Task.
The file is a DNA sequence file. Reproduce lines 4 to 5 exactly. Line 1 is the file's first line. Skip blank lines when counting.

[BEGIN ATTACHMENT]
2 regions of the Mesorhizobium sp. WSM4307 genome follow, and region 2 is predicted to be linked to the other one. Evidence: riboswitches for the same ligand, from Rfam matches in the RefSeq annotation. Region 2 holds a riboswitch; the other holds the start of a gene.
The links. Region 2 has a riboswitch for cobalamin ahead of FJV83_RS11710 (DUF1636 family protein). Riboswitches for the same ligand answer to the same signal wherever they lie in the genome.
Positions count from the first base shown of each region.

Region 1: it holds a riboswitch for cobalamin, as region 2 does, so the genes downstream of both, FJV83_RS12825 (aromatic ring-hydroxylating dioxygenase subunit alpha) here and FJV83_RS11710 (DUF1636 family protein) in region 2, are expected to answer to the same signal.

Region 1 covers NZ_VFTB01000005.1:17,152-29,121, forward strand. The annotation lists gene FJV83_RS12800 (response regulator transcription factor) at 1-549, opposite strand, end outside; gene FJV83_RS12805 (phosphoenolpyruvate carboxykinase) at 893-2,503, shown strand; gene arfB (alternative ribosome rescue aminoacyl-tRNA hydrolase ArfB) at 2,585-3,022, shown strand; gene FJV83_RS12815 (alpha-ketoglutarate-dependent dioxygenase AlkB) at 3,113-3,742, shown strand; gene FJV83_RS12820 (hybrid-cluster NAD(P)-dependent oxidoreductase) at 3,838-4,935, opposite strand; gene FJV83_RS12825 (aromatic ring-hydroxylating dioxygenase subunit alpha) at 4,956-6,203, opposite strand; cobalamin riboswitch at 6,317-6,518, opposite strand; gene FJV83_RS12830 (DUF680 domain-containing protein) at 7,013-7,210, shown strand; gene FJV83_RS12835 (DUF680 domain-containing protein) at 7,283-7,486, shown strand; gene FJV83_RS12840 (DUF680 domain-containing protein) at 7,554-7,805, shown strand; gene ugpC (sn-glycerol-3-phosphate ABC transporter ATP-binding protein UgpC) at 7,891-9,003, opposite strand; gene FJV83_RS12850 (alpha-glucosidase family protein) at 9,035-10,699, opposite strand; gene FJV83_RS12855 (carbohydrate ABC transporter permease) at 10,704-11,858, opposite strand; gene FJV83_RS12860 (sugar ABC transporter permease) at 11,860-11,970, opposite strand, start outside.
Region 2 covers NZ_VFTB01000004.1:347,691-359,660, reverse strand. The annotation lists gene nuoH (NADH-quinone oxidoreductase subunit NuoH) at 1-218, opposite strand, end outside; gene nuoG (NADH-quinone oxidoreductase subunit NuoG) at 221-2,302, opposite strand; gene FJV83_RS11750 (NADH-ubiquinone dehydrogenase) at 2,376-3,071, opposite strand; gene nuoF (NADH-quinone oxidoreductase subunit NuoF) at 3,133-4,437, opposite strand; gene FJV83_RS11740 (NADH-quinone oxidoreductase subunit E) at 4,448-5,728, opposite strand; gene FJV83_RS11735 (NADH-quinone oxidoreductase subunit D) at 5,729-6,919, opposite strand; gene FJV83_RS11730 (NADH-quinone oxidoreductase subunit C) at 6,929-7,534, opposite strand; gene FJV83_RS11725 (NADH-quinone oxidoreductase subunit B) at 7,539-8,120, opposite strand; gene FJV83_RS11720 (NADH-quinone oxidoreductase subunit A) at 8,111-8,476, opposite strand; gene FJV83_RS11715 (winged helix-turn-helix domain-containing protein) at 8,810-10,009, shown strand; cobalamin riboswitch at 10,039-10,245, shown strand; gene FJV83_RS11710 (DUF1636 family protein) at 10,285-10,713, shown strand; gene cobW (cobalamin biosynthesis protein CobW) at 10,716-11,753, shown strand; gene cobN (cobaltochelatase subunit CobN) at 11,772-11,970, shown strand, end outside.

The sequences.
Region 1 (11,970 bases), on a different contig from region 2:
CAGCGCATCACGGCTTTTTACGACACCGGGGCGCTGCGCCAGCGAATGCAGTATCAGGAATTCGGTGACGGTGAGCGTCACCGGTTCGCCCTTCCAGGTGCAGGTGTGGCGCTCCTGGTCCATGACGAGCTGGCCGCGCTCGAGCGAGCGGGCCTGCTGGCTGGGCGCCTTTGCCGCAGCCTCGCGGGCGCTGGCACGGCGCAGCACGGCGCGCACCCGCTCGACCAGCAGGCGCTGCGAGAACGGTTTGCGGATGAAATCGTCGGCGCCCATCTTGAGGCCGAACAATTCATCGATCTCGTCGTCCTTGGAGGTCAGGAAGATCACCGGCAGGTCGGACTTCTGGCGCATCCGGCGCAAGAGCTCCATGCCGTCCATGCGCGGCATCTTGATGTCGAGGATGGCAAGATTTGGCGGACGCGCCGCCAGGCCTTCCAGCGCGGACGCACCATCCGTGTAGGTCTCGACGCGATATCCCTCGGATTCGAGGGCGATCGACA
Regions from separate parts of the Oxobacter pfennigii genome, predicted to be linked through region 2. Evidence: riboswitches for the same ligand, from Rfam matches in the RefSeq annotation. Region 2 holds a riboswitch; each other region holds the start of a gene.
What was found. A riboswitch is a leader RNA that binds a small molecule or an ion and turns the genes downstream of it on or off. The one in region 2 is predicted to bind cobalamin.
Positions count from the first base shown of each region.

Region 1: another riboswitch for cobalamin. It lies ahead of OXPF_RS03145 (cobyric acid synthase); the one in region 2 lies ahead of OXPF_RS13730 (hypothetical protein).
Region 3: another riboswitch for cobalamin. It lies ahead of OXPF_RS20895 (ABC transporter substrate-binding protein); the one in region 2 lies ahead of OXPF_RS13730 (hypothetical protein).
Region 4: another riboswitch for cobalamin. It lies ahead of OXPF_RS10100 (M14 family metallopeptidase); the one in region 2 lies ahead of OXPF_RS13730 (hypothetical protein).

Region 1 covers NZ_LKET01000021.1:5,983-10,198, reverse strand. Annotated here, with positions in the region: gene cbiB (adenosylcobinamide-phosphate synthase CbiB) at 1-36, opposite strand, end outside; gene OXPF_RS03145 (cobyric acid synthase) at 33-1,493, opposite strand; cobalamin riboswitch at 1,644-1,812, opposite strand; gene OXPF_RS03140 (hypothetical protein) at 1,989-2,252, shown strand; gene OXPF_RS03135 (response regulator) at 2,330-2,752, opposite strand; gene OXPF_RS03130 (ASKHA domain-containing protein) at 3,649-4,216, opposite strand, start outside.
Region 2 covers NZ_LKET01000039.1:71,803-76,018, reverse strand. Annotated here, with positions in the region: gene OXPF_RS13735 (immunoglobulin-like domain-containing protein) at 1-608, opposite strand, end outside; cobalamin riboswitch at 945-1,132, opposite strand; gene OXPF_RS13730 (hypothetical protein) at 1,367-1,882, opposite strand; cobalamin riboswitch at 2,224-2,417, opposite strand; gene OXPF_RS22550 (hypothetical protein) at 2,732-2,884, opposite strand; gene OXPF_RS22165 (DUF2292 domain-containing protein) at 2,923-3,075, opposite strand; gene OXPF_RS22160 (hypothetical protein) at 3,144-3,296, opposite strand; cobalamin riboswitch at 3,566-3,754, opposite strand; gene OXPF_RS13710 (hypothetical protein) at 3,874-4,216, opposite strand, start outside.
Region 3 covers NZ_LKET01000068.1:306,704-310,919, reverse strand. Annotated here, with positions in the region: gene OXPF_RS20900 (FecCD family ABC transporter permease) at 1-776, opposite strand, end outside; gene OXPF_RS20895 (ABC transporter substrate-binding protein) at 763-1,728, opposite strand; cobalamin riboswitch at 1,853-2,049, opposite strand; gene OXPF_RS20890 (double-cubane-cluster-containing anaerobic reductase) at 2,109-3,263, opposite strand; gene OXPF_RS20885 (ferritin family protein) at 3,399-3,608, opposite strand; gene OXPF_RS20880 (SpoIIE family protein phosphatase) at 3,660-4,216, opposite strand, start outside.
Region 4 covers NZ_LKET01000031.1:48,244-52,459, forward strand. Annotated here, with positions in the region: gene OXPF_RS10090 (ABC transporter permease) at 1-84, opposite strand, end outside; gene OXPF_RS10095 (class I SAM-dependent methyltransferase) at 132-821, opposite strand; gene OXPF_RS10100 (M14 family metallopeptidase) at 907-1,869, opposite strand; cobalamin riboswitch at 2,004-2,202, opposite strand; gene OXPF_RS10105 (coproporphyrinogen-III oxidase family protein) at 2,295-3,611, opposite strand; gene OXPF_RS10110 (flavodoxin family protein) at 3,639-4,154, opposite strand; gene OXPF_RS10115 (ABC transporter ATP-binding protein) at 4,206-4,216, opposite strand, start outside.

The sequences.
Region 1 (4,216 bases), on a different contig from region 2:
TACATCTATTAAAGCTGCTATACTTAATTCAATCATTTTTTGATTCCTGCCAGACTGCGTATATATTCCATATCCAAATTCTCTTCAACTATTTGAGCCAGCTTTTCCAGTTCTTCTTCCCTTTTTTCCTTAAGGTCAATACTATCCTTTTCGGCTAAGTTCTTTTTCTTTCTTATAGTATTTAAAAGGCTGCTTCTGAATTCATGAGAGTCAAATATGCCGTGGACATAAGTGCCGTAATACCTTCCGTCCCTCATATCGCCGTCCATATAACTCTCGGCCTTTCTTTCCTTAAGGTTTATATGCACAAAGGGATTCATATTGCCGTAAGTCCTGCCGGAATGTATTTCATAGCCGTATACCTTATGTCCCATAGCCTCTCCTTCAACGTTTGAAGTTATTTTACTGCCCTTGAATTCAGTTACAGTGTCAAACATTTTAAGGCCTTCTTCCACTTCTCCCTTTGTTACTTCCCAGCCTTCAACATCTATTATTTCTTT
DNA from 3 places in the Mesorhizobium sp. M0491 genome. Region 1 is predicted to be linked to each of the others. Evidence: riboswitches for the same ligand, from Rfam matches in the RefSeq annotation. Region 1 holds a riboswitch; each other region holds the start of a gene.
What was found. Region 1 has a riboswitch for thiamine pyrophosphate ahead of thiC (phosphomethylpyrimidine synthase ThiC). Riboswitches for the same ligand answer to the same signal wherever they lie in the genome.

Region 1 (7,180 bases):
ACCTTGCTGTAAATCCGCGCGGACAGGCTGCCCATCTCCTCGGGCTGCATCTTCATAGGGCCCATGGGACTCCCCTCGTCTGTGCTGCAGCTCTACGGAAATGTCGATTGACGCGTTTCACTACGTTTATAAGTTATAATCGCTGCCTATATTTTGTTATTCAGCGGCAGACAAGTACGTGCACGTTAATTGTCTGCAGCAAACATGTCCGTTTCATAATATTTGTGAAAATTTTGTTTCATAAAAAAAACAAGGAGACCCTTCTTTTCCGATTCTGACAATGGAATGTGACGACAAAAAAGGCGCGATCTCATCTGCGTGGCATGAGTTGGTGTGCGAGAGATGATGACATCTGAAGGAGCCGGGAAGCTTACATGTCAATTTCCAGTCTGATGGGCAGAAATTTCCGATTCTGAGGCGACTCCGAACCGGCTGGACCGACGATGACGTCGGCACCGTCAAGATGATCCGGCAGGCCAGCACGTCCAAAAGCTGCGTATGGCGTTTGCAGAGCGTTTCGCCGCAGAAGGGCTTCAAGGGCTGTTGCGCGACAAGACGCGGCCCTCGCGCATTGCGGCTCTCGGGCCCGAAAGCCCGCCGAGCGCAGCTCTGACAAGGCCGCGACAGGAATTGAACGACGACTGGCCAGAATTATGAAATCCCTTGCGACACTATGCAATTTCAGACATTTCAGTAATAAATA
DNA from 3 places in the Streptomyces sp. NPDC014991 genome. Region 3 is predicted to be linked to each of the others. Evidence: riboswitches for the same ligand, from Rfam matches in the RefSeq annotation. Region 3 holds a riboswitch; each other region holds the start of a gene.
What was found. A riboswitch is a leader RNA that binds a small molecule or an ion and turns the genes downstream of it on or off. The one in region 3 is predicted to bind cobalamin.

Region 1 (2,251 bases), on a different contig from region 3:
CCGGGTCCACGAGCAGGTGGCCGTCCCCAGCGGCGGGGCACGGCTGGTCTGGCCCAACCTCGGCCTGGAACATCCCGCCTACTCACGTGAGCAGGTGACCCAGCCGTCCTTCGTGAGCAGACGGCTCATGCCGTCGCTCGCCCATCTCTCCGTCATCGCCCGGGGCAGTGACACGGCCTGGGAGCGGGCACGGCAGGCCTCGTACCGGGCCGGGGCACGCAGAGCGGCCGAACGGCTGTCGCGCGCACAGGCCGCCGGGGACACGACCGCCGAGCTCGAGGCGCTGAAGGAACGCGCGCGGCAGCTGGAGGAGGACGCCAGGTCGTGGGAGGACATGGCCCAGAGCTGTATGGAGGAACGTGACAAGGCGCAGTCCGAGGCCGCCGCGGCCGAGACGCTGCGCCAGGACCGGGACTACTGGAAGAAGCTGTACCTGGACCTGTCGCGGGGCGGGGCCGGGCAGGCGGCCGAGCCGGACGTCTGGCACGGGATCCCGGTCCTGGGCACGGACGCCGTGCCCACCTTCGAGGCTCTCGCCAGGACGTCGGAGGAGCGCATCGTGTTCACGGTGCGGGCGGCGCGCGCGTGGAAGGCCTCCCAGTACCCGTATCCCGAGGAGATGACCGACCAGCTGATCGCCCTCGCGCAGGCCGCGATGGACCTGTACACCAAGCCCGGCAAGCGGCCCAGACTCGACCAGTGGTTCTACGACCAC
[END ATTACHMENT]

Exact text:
Region 1: it holds a riboswitch for cobalamin, as region 2 does, so the genes downstream of both, FJV83_RS12825 (aromatic ring-hydroxylating dioxygenase subunit alpha) here and FJV83_RS11710 (DUF1636 family protein) in region 2, are expected to answer to the same signal.

Region 1 covers NZ_VFTB01000005.1:17,152-29,121, forward strand. The annotation lists gene FJV83_RS12800 (response regulator transcription factor) at 1-549, opposite strand, end outside; gene FJV83_RS12805 (phosphoenolpyruvate carboxykinase) at 893-2,503, shown strand; gene arfB (alternative ribosome rescue aminoacyl-tRNA hydrolase ArfB) at 2,585-3,022, shown strand; gene FJV83_RS12815 (alpha-ketoglutarate-dependent dioxygenase AlkB) at 3,113-3,742, shown strand; gene FJV83_RS12820 (hybrid-cluster NAD(P)-dependent oxidoreductase) at 3,838-4,935, opposite strand; gene FJV83_RS12825 (aromatic ring-hydroxylating dioxygenase subunit alpha) at 4,956-6,203, opposite strand; cobalamin riboswitch at 6,317-6,518, opposite strand; gene FJV83_RS12830 (DUF680 domain-containing protein) at 7,013-7,210, shown strand; gene FJV83_RS12835 (DUF680 domain-containing protein) at 7,283-7,486, shown strand; gene FJV83_RS12840 (DUF680 domain-containing protein) at 7,554-7,805, shown strand; gene ugpC (sn-glycerol-3-phosphate ABC transporter ATP-binding protein UgpC) at 7,891-9,003, opposite strand; gene FJV83_RS12850 (alpha-glucosidase family protein) at 9,035-10,699, opposite strand; gene FJV83_RS12855 (carbohydrate ABC transporter permease) at 10,704-11,858, opposite strand; gene FJV83_RS12860 (sugar ABC transporter permease) at 11,860-11,970, opposite strand, start outside.